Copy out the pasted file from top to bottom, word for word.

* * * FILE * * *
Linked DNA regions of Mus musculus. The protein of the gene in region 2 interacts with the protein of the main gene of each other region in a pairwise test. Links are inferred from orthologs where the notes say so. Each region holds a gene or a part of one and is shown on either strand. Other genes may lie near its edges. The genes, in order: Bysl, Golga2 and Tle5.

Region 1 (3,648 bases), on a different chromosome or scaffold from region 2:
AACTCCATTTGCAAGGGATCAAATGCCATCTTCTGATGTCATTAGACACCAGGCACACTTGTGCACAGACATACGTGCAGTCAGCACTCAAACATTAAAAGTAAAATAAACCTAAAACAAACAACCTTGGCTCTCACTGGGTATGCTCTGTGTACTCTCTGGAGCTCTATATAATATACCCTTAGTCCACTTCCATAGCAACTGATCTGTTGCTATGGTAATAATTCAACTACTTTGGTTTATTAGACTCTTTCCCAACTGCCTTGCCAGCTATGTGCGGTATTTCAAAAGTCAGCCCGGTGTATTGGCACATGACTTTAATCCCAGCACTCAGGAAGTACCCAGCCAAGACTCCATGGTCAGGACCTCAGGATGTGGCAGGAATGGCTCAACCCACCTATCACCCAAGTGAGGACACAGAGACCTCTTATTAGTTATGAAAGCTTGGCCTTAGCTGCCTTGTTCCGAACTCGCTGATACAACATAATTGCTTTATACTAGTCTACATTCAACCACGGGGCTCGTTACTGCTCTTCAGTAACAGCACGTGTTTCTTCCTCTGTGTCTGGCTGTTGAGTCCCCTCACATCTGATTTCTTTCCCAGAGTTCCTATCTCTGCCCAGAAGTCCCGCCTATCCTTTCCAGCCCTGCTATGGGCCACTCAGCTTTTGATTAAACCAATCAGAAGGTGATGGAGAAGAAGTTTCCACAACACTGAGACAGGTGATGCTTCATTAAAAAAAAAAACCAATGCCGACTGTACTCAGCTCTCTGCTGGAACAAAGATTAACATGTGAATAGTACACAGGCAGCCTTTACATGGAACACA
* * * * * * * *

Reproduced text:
Linked DNA regions of Mus musculus. The protein of the gene in region 2 interacts with the protein of the main gene of each other region in a pairwise test. Links are inferred from orthologs where the notes say so. Each region holds a gene or a part of one and is shown on either strand. Other genes may lie near its edges. The genes, in order: Bysl, Golga2 and Tle5.

Region 1 (3,648 bases), on a different chromosome or scaffold from region 2:
AACTCCATTTGCAAGGGATCAAATGCCATCTTCTGATGTCATTAGACACCAGGCACACTTGTGCACAGACATACGTGCAGTCAGCACTCAAACATTAAAAGTAAAATAAACCTAAAACAAACAACCTTGGCTCTCACTGGGTATGCTCTGTGTACTCTCTGGAGCTCTATATAATATACCCTTAGTCCACTTCCATAGCAACTGATCTGTTGCTATGGTAATAATTCAACTACTTTGGTTTATTAGACTCTTTCCCAACTGCCTTGCCAGCTATGTGCGGTATTTCAAAAGTCAGCCCGGTGTATTGGCACATGACTTTAATCCCAGCACTCAGGAAGTACCCAGCCAAGACTCCATGGTCAGGACCTCAGGATGTGGCAGGAATGGCTCAACCCACCTATCACCCAAGTGAGGACACAGAGACCTCTTATTAGTTATGAAAGCTTGGCCTTAGCTGCCTTGTTCCGAACTCGCTGATACAACATAATTGCTTTATACTAGTCTACATTCAACCACGGGGCTCGTTACTGCTCTTCAGTAACAGCACGTGTTTCTTCCTCTGTGTCTGGCTGTTGAGTCCCCTCACATCTGATTTCTTTCCCAGAGTTCCTATCTCTGCCCAGAAGTCCCGCCTATCCTTTCCAGCCCTGCTATGGGCCACTCAGCTTTTGATTAAACCAATCAGAAGGTGATGGAGAAGAAGTTTCCACAACACTGAGACAGGTGATGCTTCATTAAAAAAAAAAACCAATGCCGACTGTACTCAGCTCTCTGCTGGAACAAAGATTAACATGTGAATAGTACACAGGCAGCCTTTACATGGAACACA